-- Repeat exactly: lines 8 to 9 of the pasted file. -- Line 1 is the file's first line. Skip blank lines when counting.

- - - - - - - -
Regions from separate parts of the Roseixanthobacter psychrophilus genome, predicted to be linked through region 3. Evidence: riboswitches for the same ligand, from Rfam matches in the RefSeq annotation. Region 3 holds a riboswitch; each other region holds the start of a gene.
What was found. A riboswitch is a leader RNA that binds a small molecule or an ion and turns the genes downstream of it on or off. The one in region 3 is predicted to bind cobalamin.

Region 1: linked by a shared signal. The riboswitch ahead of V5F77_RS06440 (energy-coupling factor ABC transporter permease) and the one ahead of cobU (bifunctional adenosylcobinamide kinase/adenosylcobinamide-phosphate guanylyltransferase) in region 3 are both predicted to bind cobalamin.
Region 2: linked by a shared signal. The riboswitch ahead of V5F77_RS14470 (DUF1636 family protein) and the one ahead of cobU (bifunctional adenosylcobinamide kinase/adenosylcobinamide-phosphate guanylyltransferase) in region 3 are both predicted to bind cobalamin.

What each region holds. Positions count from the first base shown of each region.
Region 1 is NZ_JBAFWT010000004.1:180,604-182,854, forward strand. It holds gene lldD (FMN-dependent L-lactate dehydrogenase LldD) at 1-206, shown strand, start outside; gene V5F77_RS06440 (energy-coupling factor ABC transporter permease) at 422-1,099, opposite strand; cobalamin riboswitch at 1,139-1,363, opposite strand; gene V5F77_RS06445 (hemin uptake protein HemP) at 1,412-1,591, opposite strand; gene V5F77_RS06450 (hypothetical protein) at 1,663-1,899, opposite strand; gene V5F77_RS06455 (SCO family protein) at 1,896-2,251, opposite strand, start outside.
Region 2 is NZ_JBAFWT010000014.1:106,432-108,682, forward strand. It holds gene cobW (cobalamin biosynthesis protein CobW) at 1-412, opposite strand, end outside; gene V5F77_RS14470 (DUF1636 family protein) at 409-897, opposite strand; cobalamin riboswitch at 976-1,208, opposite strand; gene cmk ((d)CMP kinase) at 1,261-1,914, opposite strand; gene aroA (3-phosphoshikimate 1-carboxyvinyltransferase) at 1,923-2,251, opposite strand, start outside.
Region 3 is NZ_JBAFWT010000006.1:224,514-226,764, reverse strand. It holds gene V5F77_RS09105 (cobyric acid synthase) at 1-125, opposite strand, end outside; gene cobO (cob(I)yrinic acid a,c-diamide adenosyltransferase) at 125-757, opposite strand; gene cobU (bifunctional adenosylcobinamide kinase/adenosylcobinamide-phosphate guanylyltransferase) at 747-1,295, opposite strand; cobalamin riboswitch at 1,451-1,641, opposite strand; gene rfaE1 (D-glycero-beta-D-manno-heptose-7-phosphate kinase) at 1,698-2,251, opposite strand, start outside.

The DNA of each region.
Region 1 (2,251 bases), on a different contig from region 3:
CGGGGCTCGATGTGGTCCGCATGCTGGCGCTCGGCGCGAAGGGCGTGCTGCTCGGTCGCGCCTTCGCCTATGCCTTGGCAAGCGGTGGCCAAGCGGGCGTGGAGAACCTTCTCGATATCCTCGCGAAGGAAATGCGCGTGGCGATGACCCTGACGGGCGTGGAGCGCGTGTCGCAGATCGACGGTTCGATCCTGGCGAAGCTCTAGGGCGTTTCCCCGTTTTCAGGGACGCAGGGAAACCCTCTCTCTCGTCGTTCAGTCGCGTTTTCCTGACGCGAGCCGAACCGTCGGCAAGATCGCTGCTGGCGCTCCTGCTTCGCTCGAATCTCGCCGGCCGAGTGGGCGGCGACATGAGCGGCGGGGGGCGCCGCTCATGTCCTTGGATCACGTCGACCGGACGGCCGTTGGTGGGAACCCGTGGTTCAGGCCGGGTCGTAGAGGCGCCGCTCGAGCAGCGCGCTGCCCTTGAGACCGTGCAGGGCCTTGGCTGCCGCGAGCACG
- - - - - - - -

Region 3 is NZ_JBAFWT010000006.1:224,514-226,764, reverse strand. It holds gene V5F77_RS09105 (cobyric acid synthase) at 1-125, opposite strand, end outside; gene cobO (cob(I)yrinic acid a,c-diamide adenosyltransferase) at 125-757, opposite strand; gene cobU (bifunctional adenosylcobinamide kinase/adenosylcobinamide-phosphate guanylyltransferase) at 747-1,295, opposite strand; cobalamin riboswitch at 1,451-1,641, opposite strand; gene rfaE1 (D-glycero-beta-D-manno-heptose-7-phosphate kinase) at 1,698-2,251, opposite strand, start outside.

The DNA of each region.